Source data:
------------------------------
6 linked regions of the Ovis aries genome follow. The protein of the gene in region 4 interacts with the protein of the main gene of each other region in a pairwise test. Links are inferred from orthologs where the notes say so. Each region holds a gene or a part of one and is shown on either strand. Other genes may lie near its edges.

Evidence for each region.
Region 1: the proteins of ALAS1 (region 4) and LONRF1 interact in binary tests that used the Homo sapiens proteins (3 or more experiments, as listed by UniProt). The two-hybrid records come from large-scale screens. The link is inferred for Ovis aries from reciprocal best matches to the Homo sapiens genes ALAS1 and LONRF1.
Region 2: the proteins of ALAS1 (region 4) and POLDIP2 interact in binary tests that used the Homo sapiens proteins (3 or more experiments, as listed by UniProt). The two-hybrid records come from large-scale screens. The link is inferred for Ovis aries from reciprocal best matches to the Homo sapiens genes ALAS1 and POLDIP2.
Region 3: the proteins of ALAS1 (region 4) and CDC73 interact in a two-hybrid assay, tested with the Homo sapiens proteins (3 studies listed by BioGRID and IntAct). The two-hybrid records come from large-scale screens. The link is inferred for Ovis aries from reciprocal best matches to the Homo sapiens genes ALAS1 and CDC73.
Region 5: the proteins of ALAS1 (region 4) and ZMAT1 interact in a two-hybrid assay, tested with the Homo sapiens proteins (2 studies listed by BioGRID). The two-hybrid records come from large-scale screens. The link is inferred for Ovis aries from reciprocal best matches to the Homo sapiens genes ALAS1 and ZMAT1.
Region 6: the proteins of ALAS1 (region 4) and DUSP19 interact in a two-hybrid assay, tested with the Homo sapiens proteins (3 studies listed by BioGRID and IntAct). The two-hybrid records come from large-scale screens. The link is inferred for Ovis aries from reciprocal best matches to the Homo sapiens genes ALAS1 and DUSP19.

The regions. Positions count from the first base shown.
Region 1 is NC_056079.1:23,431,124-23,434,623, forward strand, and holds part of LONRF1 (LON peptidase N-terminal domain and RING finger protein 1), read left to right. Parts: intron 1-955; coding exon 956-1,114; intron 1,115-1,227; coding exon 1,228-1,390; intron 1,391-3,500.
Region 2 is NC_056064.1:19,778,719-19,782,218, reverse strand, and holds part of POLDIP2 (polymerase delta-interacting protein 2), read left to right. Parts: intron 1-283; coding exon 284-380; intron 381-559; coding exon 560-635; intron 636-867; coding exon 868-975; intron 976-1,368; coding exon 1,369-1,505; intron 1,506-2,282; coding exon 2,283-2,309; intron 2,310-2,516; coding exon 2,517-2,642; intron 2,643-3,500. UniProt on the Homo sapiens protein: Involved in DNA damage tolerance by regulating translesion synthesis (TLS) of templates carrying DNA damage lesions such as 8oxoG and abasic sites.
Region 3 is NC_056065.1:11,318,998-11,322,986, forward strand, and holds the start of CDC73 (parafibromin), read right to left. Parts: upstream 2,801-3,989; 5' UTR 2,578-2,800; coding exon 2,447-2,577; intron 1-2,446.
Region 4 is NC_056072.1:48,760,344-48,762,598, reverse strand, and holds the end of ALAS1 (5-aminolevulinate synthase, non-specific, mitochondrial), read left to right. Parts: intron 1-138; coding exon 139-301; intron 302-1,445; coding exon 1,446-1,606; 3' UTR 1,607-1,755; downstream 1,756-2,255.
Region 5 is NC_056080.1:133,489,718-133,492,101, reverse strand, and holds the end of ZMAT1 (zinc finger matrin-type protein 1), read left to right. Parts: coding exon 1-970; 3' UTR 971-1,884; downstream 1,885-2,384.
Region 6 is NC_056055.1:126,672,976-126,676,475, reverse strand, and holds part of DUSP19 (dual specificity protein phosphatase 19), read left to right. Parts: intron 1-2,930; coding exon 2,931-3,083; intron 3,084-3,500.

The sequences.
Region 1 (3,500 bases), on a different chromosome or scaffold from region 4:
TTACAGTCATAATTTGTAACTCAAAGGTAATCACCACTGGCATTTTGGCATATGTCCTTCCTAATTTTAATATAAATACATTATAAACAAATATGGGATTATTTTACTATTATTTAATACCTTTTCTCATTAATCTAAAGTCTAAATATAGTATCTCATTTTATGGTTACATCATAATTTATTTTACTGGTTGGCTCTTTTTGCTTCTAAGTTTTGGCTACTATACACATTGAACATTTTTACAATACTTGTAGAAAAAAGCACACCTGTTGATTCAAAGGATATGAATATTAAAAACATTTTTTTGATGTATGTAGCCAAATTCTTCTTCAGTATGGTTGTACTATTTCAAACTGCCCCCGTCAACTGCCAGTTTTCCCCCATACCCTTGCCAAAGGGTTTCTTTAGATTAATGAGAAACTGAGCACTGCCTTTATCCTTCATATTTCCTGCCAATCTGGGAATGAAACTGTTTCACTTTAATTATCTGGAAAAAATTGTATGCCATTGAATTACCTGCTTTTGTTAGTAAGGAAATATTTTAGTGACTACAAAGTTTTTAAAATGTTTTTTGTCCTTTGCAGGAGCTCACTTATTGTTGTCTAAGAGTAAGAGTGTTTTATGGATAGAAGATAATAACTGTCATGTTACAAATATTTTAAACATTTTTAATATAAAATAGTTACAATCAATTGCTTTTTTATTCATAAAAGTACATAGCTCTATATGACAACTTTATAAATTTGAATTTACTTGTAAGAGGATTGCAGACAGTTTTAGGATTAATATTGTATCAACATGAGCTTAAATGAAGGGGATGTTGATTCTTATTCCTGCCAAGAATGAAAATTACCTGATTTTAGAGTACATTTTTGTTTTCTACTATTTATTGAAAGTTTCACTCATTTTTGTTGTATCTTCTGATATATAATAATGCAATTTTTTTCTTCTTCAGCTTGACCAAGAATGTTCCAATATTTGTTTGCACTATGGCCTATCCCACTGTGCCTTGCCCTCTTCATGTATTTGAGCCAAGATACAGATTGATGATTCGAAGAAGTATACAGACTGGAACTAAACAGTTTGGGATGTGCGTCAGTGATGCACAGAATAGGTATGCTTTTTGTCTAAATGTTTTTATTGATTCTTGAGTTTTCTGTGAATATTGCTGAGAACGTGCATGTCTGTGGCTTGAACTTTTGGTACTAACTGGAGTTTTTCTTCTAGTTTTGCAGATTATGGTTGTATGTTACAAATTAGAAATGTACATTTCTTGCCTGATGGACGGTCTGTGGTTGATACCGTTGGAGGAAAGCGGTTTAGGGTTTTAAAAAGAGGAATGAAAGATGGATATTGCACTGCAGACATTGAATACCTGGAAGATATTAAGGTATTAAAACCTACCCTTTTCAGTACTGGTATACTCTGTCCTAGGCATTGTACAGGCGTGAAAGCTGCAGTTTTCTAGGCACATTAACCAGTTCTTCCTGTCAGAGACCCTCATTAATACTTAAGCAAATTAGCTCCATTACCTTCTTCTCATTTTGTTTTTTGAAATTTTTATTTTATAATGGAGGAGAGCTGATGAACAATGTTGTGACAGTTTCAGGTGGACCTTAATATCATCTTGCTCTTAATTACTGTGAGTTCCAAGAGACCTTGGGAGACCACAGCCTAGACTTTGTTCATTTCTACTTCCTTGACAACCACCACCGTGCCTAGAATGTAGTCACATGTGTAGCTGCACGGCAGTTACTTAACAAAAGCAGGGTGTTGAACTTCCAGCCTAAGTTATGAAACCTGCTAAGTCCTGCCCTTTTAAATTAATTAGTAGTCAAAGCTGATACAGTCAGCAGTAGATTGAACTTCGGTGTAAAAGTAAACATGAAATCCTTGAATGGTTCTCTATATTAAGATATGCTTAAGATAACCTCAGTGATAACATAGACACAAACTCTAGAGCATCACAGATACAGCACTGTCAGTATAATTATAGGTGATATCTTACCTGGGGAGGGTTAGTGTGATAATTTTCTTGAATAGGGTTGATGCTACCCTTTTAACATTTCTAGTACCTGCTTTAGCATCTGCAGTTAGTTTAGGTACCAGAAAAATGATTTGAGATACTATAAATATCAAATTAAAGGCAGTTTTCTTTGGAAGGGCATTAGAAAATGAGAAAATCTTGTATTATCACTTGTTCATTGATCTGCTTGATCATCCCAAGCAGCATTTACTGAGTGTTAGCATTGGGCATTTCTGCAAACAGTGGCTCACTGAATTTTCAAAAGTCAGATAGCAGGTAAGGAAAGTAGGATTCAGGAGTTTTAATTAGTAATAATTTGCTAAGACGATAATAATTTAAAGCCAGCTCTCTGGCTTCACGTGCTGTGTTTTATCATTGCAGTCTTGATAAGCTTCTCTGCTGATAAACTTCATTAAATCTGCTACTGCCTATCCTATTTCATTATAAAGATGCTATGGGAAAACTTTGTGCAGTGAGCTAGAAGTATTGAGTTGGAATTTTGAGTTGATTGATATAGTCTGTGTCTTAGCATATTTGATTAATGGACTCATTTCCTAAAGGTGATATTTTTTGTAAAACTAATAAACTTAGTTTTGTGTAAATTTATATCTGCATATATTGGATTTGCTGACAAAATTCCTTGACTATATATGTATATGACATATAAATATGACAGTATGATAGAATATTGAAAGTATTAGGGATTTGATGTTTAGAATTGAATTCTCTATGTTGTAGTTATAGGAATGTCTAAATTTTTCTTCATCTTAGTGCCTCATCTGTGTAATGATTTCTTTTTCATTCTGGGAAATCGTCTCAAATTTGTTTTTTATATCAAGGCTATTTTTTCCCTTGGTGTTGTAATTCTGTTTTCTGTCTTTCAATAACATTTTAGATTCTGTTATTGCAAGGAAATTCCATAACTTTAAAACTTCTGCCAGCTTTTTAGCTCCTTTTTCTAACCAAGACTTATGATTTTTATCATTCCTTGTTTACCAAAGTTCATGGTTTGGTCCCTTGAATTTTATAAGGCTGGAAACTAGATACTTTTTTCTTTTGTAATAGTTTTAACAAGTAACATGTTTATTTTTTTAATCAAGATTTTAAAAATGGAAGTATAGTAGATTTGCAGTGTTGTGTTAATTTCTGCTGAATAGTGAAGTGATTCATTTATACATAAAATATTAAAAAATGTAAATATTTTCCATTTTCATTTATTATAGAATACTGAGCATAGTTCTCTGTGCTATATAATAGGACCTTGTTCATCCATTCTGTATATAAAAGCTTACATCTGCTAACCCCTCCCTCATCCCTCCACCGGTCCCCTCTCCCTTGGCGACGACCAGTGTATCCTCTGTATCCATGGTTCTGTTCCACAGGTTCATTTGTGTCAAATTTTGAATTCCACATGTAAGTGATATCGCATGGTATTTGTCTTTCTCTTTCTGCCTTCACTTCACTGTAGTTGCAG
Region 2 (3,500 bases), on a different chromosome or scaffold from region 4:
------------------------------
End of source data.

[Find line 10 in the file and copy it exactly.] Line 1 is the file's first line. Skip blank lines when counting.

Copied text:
Region 2 is NC_056064.1:19,778,719-19,782,218, reverse strand, and holds part of POLDIP2 (polymerase delta-interacting protein 2), read left to right. Parts: intron 1-283; coding exon 284-380; intron 381-559; coding exon 560-635; intron 636-867; coding exon 868-975; intron 976-1,368; coding exon 1,369-1,505; intron 1,506-2,282; coding exon 2,283-2,309; intron 2,310-2,516; coding exon 2,517-2,642; intron 2,643-3,500. UniProt on the Homo sapiens protein: Involved in DNA damage tolerance by regulating translesion synthesis (TLS) of templates carrying DNA damage lesions such as 8oxoG and abasic sites.